Be Aware: The U.S. Estate Tax May Affect You!
Jarrett McKay - Jun 05, 2017
When it comes to your estate planning, as a Canadian citizen you may not think that the U.S. estate tax applies to you. But Canadians who hold what is termed as "U.S. situs property" may be subject to this tax. This includes U.S. real estate, such as
When it comes to your estate planning, as a Canadian citizen you may not think that the U.S. estate tax applies to you. But Canadians who hold what is termed as "U.S. situs property" may be subject to this tax. This includes U.S. real estate, such as the condos that most snowbirds escape to during the winter season, and shares of U.S. companies, even if they are held in a Canadian brokerage account, including securities held in registered plans.
Canada does not have an estate tax; rather, your estate is subject to tax on the capital gains resulting from the deemed disposition of your assets at death. Your exposure to U.S. estate tax depends on the amount of U.S. situs assets you own at death and the size of your worldwide estate. Your worldwide estate is made up of the value of all your assets, regardless of where they are held and may even include items such as the death benefit on an insurance policy.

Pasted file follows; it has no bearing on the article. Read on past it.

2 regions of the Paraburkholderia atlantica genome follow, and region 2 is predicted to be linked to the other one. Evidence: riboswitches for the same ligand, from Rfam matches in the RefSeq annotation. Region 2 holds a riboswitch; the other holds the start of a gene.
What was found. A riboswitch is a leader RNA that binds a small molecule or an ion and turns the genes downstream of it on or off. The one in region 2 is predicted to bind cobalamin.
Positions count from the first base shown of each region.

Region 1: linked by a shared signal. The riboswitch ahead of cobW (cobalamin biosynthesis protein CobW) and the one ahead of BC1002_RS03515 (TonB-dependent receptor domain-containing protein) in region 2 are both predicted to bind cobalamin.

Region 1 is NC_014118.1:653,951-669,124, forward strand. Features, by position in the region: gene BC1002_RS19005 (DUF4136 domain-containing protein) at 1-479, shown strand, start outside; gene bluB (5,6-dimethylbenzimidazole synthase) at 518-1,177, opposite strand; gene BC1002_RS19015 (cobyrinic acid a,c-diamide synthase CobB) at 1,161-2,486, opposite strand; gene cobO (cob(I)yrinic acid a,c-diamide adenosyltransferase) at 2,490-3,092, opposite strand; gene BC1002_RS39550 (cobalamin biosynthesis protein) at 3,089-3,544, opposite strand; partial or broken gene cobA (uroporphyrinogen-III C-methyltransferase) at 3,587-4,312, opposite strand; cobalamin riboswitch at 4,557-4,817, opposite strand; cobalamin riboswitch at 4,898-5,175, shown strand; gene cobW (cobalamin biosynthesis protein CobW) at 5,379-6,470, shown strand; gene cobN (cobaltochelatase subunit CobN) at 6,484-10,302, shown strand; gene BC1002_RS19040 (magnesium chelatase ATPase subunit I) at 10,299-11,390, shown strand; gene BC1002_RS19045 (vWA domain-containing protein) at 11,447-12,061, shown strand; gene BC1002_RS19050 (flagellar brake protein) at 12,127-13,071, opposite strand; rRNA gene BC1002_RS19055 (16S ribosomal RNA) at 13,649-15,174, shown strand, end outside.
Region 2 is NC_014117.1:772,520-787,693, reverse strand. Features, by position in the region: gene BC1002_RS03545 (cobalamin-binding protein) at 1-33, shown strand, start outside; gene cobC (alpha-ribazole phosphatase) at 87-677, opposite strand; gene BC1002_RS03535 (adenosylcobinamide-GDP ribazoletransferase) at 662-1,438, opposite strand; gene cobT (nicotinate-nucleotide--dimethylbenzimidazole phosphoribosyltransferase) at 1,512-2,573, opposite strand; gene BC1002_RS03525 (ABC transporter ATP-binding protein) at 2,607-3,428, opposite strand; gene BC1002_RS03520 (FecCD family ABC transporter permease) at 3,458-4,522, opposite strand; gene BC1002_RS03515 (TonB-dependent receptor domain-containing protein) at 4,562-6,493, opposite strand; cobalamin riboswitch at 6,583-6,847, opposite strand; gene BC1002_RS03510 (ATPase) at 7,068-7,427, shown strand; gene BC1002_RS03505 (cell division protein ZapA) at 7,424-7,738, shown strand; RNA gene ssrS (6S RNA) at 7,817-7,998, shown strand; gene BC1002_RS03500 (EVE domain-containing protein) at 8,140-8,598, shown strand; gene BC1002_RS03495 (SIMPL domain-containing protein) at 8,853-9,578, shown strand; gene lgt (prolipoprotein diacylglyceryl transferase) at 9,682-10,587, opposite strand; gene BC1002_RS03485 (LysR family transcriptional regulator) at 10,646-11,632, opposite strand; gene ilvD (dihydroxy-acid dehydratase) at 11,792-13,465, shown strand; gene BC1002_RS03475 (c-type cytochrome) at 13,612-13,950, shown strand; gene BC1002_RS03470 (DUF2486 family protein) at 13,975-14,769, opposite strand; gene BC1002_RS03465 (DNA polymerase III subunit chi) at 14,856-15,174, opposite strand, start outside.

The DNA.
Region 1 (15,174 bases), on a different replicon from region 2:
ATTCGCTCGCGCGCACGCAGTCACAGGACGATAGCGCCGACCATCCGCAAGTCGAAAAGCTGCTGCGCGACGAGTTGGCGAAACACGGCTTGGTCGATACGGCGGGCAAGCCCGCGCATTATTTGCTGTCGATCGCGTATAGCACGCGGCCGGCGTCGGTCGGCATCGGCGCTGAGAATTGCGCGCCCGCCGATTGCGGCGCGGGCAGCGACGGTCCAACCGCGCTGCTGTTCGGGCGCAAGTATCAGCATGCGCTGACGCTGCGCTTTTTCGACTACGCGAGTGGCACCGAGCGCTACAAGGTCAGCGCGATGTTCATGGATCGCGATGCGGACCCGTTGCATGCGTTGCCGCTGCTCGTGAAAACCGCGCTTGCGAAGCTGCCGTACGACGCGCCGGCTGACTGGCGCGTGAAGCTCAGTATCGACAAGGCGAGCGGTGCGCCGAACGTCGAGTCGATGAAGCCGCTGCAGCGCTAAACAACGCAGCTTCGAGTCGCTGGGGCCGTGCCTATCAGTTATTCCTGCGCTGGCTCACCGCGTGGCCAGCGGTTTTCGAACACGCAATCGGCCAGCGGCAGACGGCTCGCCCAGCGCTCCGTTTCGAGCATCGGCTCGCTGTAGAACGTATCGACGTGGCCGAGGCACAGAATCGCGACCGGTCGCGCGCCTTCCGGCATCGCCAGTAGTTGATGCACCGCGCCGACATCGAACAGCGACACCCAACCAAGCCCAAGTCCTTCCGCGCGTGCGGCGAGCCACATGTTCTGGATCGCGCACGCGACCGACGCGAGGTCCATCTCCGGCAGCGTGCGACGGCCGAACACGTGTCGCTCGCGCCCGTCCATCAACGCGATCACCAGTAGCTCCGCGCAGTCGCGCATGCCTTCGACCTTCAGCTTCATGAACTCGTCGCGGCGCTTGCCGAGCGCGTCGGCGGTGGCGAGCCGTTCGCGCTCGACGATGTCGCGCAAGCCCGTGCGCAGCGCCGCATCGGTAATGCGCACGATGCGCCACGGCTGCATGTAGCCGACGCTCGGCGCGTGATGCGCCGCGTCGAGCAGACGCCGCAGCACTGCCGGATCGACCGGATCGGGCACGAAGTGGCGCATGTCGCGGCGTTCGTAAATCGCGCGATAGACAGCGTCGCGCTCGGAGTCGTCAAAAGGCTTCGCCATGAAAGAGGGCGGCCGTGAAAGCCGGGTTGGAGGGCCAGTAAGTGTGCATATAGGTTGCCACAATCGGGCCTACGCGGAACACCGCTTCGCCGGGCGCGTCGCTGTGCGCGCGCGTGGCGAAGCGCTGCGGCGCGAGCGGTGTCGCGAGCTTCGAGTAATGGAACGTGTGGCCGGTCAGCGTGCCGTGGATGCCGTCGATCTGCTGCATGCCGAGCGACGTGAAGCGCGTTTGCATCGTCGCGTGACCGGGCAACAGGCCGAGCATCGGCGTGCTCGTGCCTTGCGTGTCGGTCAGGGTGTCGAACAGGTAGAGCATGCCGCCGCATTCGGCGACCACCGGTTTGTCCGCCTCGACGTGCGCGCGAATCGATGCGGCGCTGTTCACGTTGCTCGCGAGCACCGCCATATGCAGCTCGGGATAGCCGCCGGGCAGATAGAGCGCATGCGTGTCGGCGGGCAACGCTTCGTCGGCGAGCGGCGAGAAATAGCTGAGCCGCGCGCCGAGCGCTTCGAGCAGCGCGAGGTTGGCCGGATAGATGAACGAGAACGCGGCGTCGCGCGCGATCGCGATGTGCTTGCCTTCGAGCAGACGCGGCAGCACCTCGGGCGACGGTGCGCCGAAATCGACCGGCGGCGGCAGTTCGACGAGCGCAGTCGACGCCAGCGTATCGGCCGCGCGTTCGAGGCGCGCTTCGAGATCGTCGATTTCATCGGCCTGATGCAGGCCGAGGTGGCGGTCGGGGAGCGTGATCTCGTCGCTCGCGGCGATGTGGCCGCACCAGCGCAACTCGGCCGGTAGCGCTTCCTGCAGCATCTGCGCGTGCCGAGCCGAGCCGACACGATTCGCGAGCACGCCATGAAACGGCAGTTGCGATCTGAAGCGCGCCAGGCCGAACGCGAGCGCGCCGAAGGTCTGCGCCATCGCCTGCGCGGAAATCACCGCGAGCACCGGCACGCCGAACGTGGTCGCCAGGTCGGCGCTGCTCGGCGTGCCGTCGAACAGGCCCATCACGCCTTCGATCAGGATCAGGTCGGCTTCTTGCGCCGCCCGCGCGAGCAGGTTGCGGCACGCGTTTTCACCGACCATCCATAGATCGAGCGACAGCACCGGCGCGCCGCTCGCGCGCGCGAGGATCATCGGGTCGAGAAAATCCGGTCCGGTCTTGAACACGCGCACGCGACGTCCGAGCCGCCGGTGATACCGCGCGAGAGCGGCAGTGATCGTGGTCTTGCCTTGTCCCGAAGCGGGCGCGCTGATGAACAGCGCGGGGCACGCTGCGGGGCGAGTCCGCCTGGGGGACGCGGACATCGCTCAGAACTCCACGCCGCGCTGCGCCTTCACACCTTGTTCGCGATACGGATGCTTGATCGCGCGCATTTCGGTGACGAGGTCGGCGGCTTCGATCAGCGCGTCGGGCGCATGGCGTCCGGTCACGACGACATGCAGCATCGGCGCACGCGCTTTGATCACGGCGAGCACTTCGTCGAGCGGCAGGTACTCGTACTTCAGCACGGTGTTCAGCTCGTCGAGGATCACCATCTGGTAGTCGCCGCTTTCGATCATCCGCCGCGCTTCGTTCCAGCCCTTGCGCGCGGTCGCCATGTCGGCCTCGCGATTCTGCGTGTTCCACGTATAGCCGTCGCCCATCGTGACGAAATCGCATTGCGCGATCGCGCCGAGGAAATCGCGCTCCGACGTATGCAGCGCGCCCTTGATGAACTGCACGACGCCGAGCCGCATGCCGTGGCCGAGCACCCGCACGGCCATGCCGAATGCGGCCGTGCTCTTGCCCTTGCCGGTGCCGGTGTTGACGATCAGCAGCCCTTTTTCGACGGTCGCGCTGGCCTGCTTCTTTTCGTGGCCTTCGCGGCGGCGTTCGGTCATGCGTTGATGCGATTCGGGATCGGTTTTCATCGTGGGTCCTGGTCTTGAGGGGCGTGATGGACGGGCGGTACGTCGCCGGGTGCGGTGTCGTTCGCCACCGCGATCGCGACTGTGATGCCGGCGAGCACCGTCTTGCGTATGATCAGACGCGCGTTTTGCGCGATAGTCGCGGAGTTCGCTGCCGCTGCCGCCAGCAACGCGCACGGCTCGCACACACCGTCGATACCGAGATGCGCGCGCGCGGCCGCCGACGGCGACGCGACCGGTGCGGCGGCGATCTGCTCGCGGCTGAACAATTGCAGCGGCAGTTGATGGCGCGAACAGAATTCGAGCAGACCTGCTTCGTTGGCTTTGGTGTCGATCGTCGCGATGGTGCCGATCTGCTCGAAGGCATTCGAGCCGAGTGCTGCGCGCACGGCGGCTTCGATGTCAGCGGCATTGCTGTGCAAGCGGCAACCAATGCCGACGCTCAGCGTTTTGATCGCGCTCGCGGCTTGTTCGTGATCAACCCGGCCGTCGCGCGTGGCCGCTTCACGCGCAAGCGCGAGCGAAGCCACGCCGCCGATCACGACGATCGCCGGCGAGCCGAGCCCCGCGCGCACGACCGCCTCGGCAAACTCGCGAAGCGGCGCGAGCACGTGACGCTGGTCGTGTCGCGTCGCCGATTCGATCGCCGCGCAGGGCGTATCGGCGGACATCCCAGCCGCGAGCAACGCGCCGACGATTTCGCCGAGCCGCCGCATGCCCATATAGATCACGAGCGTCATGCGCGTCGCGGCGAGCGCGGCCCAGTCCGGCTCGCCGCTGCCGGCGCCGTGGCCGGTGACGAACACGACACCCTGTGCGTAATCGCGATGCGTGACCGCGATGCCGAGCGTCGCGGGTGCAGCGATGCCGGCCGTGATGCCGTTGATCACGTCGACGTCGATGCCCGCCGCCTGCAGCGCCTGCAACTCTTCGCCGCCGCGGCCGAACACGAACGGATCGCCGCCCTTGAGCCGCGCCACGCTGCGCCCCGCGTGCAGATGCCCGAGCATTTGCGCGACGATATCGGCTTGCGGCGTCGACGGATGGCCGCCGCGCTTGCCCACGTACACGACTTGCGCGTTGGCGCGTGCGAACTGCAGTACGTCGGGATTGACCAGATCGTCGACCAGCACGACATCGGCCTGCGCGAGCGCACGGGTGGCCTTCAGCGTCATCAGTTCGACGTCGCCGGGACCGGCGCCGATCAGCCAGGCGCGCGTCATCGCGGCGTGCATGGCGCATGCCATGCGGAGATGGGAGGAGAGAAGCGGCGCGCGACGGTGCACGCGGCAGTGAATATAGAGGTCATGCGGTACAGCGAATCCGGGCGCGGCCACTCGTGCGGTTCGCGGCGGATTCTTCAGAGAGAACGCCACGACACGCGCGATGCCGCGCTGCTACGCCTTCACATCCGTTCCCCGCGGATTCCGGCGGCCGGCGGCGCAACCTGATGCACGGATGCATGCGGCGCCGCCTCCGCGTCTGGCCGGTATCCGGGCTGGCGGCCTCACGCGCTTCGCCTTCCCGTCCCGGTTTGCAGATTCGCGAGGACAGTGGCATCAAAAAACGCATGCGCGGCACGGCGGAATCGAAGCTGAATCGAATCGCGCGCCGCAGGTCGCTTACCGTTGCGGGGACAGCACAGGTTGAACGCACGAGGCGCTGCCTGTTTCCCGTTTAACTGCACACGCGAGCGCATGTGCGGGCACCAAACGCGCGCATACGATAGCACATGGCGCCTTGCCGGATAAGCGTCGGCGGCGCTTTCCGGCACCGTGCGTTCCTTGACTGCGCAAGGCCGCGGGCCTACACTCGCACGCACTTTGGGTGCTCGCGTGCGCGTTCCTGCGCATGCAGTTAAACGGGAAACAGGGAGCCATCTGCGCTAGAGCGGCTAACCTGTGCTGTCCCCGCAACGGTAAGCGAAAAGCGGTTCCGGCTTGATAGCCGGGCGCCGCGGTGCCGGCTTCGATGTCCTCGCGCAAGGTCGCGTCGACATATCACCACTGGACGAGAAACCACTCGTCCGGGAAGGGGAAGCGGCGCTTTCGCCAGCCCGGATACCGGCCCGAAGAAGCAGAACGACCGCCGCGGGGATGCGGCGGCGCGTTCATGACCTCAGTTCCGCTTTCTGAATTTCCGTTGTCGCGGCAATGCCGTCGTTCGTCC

If the value of your U.S. situs assets is less than US$60,000 at death, you will not be subject to U.S. estate tax regardless of the value of your worldwide assets. In 2015, if the value of your worldwide estate is less than US $5.43 million at death, you will not be subject to U.S. estate tax regardless of the value of your U.S. situs assets. If the value of your worldwide estate is greater than US$5.43 million at death and the value of your U.S. situs assets is greater than US$60,000, you may be subject to U.S. estate tax.
Remember that U.S. estate tax law has changed frequently over the years, so it is important to keep aware of the current rules.
If you may be subject to this tax, there are steps that you can take to potentially minimize the effects. However, given the complexity of the topic, we suggest seeking assistance from a tax specialist familiar with U.S. estate tax law.
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